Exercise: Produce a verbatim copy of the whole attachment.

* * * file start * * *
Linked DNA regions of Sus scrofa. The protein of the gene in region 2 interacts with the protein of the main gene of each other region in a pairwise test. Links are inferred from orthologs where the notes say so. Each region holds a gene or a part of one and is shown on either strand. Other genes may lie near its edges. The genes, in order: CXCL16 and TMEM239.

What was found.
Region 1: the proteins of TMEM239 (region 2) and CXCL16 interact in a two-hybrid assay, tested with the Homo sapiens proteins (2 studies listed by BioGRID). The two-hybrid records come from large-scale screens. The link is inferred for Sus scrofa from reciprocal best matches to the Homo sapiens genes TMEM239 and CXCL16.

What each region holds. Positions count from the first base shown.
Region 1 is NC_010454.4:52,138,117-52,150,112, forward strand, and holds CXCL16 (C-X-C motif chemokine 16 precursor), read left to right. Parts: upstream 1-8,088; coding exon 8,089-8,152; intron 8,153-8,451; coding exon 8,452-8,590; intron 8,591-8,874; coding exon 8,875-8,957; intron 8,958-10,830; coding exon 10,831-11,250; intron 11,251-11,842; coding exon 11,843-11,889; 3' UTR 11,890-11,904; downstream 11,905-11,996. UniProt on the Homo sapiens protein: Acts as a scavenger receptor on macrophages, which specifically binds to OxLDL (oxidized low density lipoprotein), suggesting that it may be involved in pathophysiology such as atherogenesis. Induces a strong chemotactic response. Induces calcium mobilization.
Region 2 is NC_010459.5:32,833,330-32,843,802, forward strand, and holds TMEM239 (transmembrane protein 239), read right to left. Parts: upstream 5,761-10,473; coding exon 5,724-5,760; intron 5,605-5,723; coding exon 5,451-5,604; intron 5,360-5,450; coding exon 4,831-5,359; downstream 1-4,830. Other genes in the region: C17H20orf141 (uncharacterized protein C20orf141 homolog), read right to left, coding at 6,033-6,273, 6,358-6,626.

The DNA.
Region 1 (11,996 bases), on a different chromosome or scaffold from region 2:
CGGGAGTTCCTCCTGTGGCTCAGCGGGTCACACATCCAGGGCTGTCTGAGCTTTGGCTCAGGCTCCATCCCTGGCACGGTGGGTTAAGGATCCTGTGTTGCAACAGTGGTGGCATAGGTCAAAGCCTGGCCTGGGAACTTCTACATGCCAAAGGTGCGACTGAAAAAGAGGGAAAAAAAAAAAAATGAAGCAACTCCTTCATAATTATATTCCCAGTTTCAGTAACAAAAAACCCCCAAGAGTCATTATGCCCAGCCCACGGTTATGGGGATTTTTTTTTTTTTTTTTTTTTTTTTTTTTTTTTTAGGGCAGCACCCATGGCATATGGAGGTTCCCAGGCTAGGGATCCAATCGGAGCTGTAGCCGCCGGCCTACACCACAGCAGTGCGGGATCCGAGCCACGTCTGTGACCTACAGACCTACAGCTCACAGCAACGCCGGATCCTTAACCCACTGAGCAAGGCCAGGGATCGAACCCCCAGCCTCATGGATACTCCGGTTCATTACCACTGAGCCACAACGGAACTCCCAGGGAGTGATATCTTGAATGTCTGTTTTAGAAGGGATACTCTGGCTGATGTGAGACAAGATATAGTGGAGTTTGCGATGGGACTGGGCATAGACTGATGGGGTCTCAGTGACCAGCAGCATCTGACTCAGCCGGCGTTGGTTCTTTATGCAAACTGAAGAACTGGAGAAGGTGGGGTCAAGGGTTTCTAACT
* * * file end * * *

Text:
Linked DNA regions of Sus scrofa. The protein of the gene in region 2 interacts with the protein of the main gene of each other region in a pairwise test. Links are inferred from orthologs where the notes say so. Each region holds a gene or a part of one and is shown on either strand. Other genes may lie near its edges. The genes, in order: CXCL16 and TMEM239.

What was found.
Region 1: the proteins of TMEM239 (region 2) and CXCL16 interact in a two-hybrid assay, tested with the Homo sapiens proteins (2 studies listed by BioGRID). The two-hybrid records come from large-scale screens. The link is inferred for Sus scrofa from reciprocal best matches to the Homo sapiens genes TMEM239 and CXCL16.

What each region holds. Positions count from the first base shown.
Region 1 is NC_010454.4:52,138,117-52,150,112, forward strand, and holds CXCL16 (C-X-C motif chemokine 16 precursor), read left to right. Parts: upstream 1-8,088; coding exon 8,089-8,152; intron 8,153-8,451; coding exon 8,452-8,590; intron 8,591-8,874; coding exon 8,875-8,957; intron 8,958-10,830; coding exon 10,831-11,250; intron 11,251-11,842; coding exon 11,843-11,889; 3' UTR 11,890-11,904; downstream 11,905-11,996. UniProt on the Homo sapiens protein: Acts as a scavenger receptor on macrophages, which specifically binds to OxLDL (oxidized low density lipoprotein), suggesting that it may be involved in pathophysiology such as atherogenesis. Induces a strong chemotactic response. Induces calcium mobilization.
Region 2 is NC_010459.5:32,833,330-32,843,802, forward strand, and holds TMEM239 (transmembrane protein 239), read right to left. Parts: upstream 5,761-10,473; coding exon 5,724-5,760; intron 5,605-5,723; coding exon 5,451-5,604; intron 5,360-5,450; coding exon 4,831-5,359; downstream 1-4,830. Other genes in the region: C17H20orf141 (uncharacterized protein C20orf141 homolog), read right to left, coding at 6,033-6,273, 6,358-6,626.

The DNA.
Region 1 (11,996 bases), on a different chromosome or scaffold from region 2:
CGGGAGTTCCTCCTGTGGCTCAGCGGGTCACACATCCAGGGCTGTCTGAGCTTTGGCTCAGGCTCCATCCCTGGCACGGTGGGTTAAGGATCCTGTGTTGCAACAGTGGTGGCATAGGTCAAAGCCTGGCCTGGGAACTTCTACATGCCAAAGGTGCGACTGAAAAAGAGGGAAAAAAAAAAAAATGAAGCAACTCCTTCATAATTATATTCCCAGTTTCAGTAACAAAAAACCCCCAAGAGTCATTATGCCCAGCCCACGGTTATGGGGATTTTTTTTTTTTTTTTTTTTTTTTTTTTTTTTTTAGGGCAGCACCCATGGCATATGGAGGTTCCCAGGCTAGGGATCCAATCGGAGCTGTAGCCGCCGGCCTACACCACAGCAGTGCGGGATCCGAGCCACGTCTGTGACCTACAGACCTACAGCTCACAGCAACGCCGGATCCTTAACCCACTGAGCAAGGCCAGGGATCGAACCCCCAGCCTCATGGATACTCCGGTTCATTACCACTGAGCCACAACGGAACTCCCAGGGAGTGATATCTTGAATGTCTGTTTTAGAAGGGATACTCTGGCTGATGTGAGACAAGATATAGTGGAGTTTGCGATGGGACTGGGCATAGACTGATGGGGTCTCAGTGACCAGCAGCATCTGACTCAGCCGGCGTTGGTTCTTTATGCAAACTGAAGAACTGGAGAAGGTGGGGTCAAGGGTTTCTAACT